Hampshire & Isle of Wight

Former Southampton PC guilty of misconduct

PC Keith Burgess
Image caption Keith Burgess was warned he faces jail when sentenced on 30 June

A former police officer has been found guilty of misconduct in public office over "inappropriate" behaviour towards two teenage girls.

PC Keith Burgess, who was a Southampton neighbourhood officer, sent "flirtatious" messages and acted inappropriately towards the girls in 2014 and 2015.

The 42-year-old was cleared of sending sexually explicit messages, three counts of sexual assault, a child grooming offence and two child pornography charges.

Judge Jonathan Black warned him he faces jail when sentenced on 30 June.

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Married Burgess closed his eyes as the jury returned its verdicts at Guildford Crown Court.

The former officer, who was dismissed from Hampshire Constabulary in 2016, was released on conditional bail ahead of sentencing.


Judge Black ordered the jury to find him not guilty due to insufficient evidence of the explicit messages, sexual assault, child grooming and child pornography charges.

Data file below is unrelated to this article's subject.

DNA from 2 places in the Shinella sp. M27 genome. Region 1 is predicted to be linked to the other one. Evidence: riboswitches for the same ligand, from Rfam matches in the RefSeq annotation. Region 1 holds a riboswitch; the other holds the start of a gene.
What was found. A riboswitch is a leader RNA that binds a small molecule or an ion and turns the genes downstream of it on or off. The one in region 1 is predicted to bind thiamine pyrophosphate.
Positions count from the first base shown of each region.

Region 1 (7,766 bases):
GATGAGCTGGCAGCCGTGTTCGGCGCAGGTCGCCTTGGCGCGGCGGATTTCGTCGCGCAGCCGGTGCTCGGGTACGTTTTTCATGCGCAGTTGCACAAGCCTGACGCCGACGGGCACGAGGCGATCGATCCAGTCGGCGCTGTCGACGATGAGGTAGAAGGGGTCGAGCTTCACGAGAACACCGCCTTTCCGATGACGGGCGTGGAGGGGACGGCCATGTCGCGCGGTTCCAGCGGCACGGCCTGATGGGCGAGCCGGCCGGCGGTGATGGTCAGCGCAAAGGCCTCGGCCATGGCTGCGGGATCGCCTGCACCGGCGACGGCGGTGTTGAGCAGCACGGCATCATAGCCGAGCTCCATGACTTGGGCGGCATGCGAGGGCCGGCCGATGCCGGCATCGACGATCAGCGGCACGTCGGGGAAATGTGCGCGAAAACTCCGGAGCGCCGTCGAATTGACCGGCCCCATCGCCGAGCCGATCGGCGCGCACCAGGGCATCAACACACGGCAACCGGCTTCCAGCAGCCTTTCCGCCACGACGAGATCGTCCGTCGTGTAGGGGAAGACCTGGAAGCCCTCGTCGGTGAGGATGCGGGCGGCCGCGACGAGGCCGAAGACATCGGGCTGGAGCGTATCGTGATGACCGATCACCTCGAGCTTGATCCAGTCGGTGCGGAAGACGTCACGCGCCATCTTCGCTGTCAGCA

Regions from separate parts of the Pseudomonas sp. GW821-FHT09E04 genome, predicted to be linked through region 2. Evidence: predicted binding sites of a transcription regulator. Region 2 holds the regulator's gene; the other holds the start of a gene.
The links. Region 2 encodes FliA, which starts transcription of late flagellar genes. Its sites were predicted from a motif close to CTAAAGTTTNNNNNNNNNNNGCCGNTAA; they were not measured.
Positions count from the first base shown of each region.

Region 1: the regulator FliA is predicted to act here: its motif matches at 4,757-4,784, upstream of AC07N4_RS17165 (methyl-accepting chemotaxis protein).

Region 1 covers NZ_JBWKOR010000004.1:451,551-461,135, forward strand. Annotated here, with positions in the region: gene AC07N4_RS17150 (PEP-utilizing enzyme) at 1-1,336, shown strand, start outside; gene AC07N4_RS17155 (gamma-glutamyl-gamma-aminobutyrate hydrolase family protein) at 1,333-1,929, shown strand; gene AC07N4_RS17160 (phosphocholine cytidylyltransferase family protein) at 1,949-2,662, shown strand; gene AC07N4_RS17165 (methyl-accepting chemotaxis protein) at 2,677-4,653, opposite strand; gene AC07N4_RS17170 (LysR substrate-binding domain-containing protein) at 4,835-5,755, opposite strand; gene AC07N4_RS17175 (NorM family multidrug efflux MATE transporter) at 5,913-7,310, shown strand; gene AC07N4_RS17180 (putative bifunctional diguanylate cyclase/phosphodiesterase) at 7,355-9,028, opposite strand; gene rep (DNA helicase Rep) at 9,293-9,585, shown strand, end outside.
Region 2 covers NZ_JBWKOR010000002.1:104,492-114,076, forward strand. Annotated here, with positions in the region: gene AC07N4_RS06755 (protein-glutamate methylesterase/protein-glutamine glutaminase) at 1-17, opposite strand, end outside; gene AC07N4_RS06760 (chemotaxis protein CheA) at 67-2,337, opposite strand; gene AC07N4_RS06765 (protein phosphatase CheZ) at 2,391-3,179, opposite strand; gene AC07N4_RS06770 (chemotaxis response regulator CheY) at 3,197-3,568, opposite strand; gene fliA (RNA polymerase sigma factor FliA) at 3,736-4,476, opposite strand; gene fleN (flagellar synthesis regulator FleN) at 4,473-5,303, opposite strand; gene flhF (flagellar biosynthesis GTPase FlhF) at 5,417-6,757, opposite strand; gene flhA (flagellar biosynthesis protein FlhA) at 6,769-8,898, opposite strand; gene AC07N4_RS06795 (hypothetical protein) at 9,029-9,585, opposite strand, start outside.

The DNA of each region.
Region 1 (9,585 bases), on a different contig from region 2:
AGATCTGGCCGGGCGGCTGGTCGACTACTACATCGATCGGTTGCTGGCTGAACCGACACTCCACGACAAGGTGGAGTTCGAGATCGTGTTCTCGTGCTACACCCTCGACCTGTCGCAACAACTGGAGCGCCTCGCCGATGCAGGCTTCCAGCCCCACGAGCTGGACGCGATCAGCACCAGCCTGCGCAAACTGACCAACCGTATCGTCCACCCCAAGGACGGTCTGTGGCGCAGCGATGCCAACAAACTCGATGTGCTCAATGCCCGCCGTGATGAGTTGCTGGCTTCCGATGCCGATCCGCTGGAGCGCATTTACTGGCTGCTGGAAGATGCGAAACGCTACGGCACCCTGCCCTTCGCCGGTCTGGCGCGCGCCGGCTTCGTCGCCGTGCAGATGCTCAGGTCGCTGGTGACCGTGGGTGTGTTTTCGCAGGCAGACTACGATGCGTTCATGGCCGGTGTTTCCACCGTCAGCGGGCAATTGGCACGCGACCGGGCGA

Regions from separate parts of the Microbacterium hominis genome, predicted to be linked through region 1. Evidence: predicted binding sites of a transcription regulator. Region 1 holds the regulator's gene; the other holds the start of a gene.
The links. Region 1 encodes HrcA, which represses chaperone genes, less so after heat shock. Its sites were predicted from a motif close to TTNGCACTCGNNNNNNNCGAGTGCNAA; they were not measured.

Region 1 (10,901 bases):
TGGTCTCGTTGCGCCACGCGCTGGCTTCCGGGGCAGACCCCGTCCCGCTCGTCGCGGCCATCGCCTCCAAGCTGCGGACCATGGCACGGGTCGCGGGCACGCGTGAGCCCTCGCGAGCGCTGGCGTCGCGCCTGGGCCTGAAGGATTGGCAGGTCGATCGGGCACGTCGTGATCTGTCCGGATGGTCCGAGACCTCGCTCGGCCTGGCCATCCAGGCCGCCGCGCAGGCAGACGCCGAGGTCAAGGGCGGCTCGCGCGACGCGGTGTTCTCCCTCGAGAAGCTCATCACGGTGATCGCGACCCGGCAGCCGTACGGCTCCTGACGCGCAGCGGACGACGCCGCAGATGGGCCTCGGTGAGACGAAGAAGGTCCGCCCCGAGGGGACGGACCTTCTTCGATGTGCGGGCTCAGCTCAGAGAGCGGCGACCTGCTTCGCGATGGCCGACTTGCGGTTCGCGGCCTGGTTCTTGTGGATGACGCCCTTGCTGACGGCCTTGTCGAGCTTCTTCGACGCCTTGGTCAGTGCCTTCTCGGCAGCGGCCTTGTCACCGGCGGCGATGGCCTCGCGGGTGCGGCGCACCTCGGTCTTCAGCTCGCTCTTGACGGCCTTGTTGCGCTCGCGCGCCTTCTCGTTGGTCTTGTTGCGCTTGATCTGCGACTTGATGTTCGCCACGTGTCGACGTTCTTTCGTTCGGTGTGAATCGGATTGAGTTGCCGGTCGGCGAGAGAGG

But the jury was left to consider three counts of misconduct in public office, of which he was found guilty of two relating to two girls.

Image copyright Google
Image caption Burgess was a neighbourhood officer based at Southampton Central police station

The judge said: "You have been convicted of two matters, you are a man of previous good character and you must realise you face a prison sentence for these matters."

Burgess was cleared of sexually assaulting a 16-year-old in the kitchen of her home while her mother sat in the next room.

But he was found guilty of misconduct in relation to his behaviour towards her.

He was also found guilty of misconduct for sending "flirtatious" messages to a 17-year-old girl and asking for pictures of her in return.

Burgess denied any sexual motive behind sending money to a third girl, aged 15, and said it had been to "help her out" financially.

He was cleared of misconduct and grooming in relation to her.

Deputy Chief Constable Sara Glen, of Hampshire Police, said: "There is no place in policing for those who ignore their professional duty and moral responsibility."

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